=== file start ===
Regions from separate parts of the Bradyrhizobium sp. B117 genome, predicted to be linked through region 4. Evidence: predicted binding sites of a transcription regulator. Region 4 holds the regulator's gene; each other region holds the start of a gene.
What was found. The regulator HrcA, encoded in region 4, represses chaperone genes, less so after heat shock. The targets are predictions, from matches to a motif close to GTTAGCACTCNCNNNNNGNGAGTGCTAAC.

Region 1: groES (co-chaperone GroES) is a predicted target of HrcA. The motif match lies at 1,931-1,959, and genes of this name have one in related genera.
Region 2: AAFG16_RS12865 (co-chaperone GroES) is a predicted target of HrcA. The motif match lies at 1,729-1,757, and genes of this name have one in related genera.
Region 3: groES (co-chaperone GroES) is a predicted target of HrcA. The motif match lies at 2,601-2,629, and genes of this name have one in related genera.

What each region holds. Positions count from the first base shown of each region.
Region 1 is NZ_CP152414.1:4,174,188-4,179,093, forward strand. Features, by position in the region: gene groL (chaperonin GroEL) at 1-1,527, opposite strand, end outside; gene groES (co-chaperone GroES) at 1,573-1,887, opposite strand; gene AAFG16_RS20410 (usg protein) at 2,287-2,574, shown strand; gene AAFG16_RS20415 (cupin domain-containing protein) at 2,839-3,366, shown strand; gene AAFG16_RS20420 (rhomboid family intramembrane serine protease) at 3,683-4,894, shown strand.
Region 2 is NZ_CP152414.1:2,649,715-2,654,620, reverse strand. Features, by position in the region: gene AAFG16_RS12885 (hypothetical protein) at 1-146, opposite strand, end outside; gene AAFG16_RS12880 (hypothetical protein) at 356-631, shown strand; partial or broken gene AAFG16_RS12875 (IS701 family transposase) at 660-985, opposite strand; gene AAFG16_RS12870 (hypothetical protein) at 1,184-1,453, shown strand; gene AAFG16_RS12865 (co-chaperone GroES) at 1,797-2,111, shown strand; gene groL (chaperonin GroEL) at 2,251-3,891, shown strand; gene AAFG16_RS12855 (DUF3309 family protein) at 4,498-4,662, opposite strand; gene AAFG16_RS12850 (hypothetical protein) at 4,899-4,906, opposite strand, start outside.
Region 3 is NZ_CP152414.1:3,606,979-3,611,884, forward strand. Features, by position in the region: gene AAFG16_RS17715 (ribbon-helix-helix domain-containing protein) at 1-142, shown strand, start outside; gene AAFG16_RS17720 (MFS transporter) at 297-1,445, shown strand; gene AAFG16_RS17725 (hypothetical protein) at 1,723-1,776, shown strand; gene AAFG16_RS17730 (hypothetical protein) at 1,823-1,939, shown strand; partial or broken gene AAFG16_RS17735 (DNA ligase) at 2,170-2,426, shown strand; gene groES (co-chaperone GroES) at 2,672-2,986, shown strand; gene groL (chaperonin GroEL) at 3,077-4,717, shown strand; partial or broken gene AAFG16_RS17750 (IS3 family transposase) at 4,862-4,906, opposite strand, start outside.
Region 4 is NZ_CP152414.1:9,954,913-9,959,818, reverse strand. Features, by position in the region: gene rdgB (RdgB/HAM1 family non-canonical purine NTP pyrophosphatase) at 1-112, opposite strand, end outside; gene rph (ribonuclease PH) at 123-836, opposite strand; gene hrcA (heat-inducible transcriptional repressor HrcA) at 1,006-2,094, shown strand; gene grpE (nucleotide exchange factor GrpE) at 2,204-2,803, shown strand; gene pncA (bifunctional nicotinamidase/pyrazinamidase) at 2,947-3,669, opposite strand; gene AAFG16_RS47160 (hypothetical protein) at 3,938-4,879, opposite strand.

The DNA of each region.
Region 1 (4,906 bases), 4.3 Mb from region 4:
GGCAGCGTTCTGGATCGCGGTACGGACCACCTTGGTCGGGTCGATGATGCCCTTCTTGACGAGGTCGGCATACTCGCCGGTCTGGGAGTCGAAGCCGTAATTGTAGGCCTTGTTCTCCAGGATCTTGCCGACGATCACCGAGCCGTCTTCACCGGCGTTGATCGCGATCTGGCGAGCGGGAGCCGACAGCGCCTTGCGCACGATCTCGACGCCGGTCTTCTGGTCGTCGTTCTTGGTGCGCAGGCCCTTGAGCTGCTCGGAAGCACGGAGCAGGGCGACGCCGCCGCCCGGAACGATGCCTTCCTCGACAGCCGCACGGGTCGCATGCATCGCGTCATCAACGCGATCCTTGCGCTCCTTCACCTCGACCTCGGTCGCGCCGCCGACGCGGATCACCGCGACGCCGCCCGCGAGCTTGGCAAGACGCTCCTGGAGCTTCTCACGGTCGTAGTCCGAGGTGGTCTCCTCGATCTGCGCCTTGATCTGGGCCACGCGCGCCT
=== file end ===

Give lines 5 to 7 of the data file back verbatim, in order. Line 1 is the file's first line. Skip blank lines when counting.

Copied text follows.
Region 3: groES (co-chaperone GroES) is a predicted target of HrcA. The motif match lies at 2,601-2,629, and genes of this name have one in related genera.

What each region holds. Positions count from the first base shown of each region.
Region 1 is NZ_CP152414.1:4,174,188-4,179,093, forward strand. Features, by position in the region: gene groL (chaperonin GroEL) at 1-1,527, opposite strand, end outside; gene groES (co-chaperone GroES) at 1,573-1,887, opposite strand; gene AAFG16_RS20410 (usg protein) at 2,287-2,574, shown strand; gene AAFG16_RS20415 (cupin domain-containing protein) at 2,839-3,366, shown strand; gene AAFG16_RS20420 (rhomboid family intramembrane serine protease) at 3,683-4,894, shown strand.